Ragnar Kjartansson Will Use Unnerving Love Songs to Launch a New San Francisco Performance Art Foundation
The Icelandic artist will dissect the patriarchal leanings of the love song in a durational performance at C Project in November.
San Francisco is getting a new organization dedicated to performance art. C Project, which will host site-specific events in a variety of nontraditional venues across the city, is the brainchild of local collector Carla Emil. The initiative will kick off its run of original performance-based art experiences in November with a newly commissioned work from Icelandic artist Ragnar Kjartansson.
“I complained for a long time” about San Francisco’s lack of venues like the Park Avenue Armory in New York and the Turbine Hall at London’s Tate Modern, which present genre-spanning, ambitious art projects, Emil told artnet News. “And then I decided I would do it myself.”
A board member of the San Francisco Museum of Modern Art for the past 19 years, Emil and her husband Rich Silverstein boast a collection of art by the likes of John McCracken, Dan Flavin, Roni Horn, Maurizio Cattelan, Kurt Schwitters, Alexander Calder, and Pipilotti Rist.
“I’m very involved in the art world here and I’ve felt for long time that there’s something missing in this city that I see in other major cities,” Emil said. “The word immersive is a bit overused, but it really does does describe it best—an immersive art experience, rather than art on the walls.”
C Project’s inaugural presentation, Romantic Songs of the Patriarchy, will be curated by Tom Eccles, the executive director of the Bard Center of Curatorial Studies in Annandale-on-Hudson. The Icelandic artist Ragnar Kjartansson plans to stage a series of love songs—and reveal their dark underbellies in the process.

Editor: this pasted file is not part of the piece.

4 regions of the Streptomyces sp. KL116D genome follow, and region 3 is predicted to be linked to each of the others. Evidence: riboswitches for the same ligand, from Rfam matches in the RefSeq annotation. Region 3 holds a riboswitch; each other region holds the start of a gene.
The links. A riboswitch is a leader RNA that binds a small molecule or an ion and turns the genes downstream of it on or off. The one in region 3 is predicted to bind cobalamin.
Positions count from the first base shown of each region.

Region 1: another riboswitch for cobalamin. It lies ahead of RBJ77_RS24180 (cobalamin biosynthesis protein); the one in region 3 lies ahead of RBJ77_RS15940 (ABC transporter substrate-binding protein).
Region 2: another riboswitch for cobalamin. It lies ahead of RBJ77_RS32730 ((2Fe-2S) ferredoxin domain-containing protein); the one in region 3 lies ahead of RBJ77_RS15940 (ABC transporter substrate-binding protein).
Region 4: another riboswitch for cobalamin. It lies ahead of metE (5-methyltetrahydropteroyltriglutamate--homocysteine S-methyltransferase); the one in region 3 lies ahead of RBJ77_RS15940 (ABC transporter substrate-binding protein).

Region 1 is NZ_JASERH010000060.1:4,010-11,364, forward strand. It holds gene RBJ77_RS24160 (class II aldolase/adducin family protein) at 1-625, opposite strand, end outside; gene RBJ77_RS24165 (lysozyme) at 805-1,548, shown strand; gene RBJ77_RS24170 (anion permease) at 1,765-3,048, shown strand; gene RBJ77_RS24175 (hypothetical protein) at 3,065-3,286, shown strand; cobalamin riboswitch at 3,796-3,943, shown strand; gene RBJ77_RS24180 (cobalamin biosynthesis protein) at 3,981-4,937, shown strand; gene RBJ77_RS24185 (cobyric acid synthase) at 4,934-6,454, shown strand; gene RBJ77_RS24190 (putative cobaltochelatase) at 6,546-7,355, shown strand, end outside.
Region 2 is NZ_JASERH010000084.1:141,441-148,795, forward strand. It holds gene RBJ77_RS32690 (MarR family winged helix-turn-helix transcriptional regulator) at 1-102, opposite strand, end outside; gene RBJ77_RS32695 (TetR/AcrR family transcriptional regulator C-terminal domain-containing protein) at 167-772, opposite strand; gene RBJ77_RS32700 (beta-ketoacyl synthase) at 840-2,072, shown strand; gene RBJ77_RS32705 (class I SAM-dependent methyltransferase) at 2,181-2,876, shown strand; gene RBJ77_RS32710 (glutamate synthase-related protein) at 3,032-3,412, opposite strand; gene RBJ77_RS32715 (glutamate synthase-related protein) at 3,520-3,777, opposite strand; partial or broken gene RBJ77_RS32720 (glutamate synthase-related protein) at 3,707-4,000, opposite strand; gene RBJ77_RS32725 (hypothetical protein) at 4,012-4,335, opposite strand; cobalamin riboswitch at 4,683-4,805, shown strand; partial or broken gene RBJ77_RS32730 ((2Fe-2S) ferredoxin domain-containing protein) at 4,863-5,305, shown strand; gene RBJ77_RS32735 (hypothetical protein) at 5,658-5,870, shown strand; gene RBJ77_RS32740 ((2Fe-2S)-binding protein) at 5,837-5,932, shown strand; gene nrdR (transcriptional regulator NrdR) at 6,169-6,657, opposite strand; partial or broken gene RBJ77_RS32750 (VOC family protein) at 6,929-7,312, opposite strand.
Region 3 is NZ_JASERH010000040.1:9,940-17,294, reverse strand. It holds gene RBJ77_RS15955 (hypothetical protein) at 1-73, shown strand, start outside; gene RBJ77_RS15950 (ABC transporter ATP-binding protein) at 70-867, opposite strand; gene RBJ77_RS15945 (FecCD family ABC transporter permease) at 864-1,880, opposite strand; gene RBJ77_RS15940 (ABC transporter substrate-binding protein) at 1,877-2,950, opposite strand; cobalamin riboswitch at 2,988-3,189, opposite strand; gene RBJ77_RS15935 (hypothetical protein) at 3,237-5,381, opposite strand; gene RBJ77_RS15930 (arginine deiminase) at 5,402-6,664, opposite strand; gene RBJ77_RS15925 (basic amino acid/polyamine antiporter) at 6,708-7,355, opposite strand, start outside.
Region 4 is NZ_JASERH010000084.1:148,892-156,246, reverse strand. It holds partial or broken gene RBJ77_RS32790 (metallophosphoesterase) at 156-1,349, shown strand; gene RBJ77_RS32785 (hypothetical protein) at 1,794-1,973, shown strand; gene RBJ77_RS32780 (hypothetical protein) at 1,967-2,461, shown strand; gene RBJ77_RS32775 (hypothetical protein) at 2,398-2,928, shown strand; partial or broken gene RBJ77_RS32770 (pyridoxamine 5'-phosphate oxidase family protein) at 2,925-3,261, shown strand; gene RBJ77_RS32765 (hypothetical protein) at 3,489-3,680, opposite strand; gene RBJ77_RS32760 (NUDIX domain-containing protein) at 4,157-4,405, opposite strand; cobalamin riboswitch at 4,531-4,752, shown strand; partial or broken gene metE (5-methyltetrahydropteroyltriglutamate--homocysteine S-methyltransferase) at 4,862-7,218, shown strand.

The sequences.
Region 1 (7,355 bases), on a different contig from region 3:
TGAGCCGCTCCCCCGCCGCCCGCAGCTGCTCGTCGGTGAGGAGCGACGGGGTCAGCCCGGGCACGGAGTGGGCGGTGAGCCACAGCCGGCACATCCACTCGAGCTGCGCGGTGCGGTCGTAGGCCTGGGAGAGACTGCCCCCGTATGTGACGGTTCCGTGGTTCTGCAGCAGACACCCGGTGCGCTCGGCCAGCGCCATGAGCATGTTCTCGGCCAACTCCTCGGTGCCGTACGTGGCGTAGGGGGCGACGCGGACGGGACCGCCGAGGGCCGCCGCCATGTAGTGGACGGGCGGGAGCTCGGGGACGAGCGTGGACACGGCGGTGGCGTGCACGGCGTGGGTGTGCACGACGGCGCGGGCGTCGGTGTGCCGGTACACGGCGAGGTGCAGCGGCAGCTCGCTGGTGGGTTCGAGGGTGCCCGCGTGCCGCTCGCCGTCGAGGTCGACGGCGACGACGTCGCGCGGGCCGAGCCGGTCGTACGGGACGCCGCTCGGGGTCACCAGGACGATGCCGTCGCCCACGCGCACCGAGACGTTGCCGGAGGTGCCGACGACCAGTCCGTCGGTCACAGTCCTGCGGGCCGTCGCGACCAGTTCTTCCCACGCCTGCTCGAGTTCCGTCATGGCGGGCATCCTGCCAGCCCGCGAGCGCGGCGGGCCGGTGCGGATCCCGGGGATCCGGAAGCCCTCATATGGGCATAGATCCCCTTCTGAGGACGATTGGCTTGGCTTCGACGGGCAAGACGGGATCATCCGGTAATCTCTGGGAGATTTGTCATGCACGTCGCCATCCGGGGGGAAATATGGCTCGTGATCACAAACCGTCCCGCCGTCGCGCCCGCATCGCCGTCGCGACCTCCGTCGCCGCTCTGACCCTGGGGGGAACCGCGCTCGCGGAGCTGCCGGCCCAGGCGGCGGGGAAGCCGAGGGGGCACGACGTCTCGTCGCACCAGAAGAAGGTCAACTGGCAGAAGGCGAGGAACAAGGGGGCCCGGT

The immersive site-specific durational performance—Kjartansson’s first live work in San Francisco—will take place over three days, from November 9 to 11, at the Women’s Building in San Francisco’s Mission District. Although the show will be free and open to the public, visitors will need to reserve timed tickets.
Emil became friends with Eccles during a stint on the board at Bard, and he quickly agreed to curate C Project’s first show. When the two met to discuss possible artists, Emil had recently seen “Ragnar Kjartansson/The National: A Lot of Sorrow” at the Art Institute of Chicago, and couldn’t stop thinking about it. It turned out Eccles shared her appreciation. “When I suggested Ragnar,” Emil said, “it was the end of the conversation.”
Unlike A Lot of Sorrow, in which the National played their song “Sorrow” on repeat for an exhausting six hours, Romantic Songs of the Patriarchy will feature a number of love songs in different genres, all written by men—although some of the performers will be female. On first listen, the music will appear to be your typical, run-of-the-mill love songs. Listening as they are sung on repeat, however, viewers will slowly come to realize that the songs’ attitudes toward women are often more disturbing than they appear at first blush.
“On the surface, the lyrics seem very banal, but when you get deeper they are saying something more complicated,” said Emil. “The songs take on interesting context when they’re sung by women.”
Kjartansson is still in the process of finalizing the song list. He’s being assisted, unofficially, by the staff of the Women’s Building, a local community center and nonprofit that serves women in need. A large percentage of the population served by the center, as well as its staff, are Latina, and “they’ve shared a lot of amazing Latin songs with us,” Emil said.
It’s important to her that C Project’s programming engage with the local community. To that end, the performers in “Romantic Songs” will all be local. “We’re interested in making the performers representative of the kinds of people who live in San Francisco,” Emil noted. “I’m looking at this as something that appeals to people who wouldn’t normally go to a museum—who maybe have never been to a museum.”
“Ragnar Kjartansson: Romantic Songs of the Patriarchy” is on view at the Women’s Building, 3543 18th Street #8, the Mission, San Francisco, November 9–11, 2018.
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